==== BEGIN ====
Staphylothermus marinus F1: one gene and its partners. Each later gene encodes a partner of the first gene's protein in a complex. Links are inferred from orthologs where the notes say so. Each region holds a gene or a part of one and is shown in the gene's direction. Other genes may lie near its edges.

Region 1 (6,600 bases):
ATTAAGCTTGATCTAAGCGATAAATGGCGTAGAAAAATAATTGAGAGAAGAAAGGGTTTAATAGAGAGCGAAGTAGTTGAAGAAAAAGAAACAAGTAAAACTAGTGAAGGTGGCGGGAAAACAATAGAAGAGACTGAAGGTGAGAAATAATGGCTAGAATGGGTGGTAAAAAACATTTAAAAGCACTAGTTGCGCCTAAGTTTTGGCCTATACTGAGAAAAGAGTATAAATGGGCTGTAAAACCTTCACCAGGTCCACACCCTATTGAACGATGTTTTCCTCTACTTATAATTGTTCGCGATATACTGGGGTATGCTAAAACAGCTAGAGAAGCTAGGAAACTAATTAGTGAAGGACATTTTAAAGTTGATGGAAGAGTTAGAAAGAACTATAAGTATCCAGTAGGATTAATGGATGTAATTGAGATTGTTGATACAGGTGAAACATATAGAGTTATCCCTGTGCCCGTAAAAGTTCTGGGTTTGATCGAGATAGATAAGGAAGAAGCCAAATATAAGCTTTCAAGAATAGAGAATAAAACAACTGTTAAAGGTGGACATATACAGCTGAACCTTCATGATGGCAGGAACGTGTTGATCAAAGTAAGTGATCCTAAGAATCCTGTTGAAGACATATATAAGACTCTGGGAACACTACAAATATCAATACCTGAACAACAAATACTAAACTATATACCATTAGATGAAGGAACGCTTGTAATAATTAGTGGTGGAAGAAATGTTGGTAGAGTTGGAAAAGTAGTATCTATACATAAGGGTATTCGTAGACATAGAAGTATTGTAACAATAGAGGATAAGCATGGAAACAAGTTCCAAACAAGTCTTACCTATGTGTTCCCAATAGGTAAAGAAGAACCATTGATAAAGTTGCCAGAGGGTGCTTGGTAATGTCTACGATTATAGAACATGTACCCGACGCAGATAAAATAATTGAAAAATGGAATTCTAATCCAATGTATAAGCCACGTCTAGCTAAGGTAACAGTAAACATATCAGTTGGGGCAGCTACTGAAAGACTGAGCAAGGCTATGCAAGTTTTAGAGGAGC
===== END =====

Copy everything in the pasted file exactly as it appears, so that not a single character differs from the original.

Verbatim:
Staphylothermus marinus F1: one gene and its partners. Each later gene encodes a partner of the first gene's protein in a complex. Links are inferred from orthologs where the notes say so. Each region holds a gene or a part of one and is shown in the gene's direction. Other genes may lie near its edges.

Region 1 (6,600 bases):
ATTAAGCTTGATCTAAGCGATAAATGGCGTAGAAAAATAATTGAGAGAAGAAAGGGTTTAATAGAGAGCGAAGTAGTTGAAGAAAAAGAAACAAGTAAAACTAGTGAAGGTGGCGGGAAAACAATAGAAGAGACTGAAGGTGAGAAATAATGGCTAGAATGGGTGGTAAAAAACATTTAAAAGCACTAGTTGCGCCTAAGTTTTGGCCTATACTGAGAAAAGAGTATAAATGGGCTGTAAAACCTTCACCAGGTCCACACCCTATTGAACGATGTTTTCCTCTACTTATAATTGTTCGCGATATACTGGGGTATGCTAAAACAGCTAGAGAAGCTAGGAAACTAATTAGTGAAGGACATTTTAAAGTTGATGGAAGAGTTAGAAAGAACTATAAGTATCCAGTAGGATTAATGGATGTAATTGAGATTGTTGATACAGGTGAAACATATAGAGTTATCCCTGTGCCCGTAAAAGTTCTGGGTTTGATCGAGATAGATAAGGAAGAAGCCAAATATAAGCTTTCAAGAATAGAGAATAAAACAACTGTTAAAGGTGGACATATACAGCTGAACCTTCATGATGGCAGGAACGTGTTGATCAAAGTAAGTGATCCTAAGAATCCTGTTGAAGACATATATAAGACTCTGGGAACACTACAAATATCAATACCTGAACAACAAATACTAAACTATATACCATTAGATGAAGGAACGCTTGTAATAATTAGTGGTGGAAGAAATGTTGGTAGAGTTGGAAAAGTAGTATCTATACATAAGGGTATTCGTAGACATAGAAGTATTGTAACAATAGAGGATAAGCATGGAAACAAGTTCCAAACAAGTCTTACCTATGTGTTCCCAATAGGTAAAGAAGAACCATTGATAAAGTTGCCAGAGGGTGCTTGGTAATGTCTACGATTATAGAACATGTACCCGACGCAGATAAAATAATTGAAAAATGGAATTCTAATCCAATGTATAAGCCACGTCTAGCTAAGGTAACAGTAAACATATCAGTTGGGGCAGCTACTGAAAGACTGAGCAAGGCTATGCAAGTTTTAGAGGAGC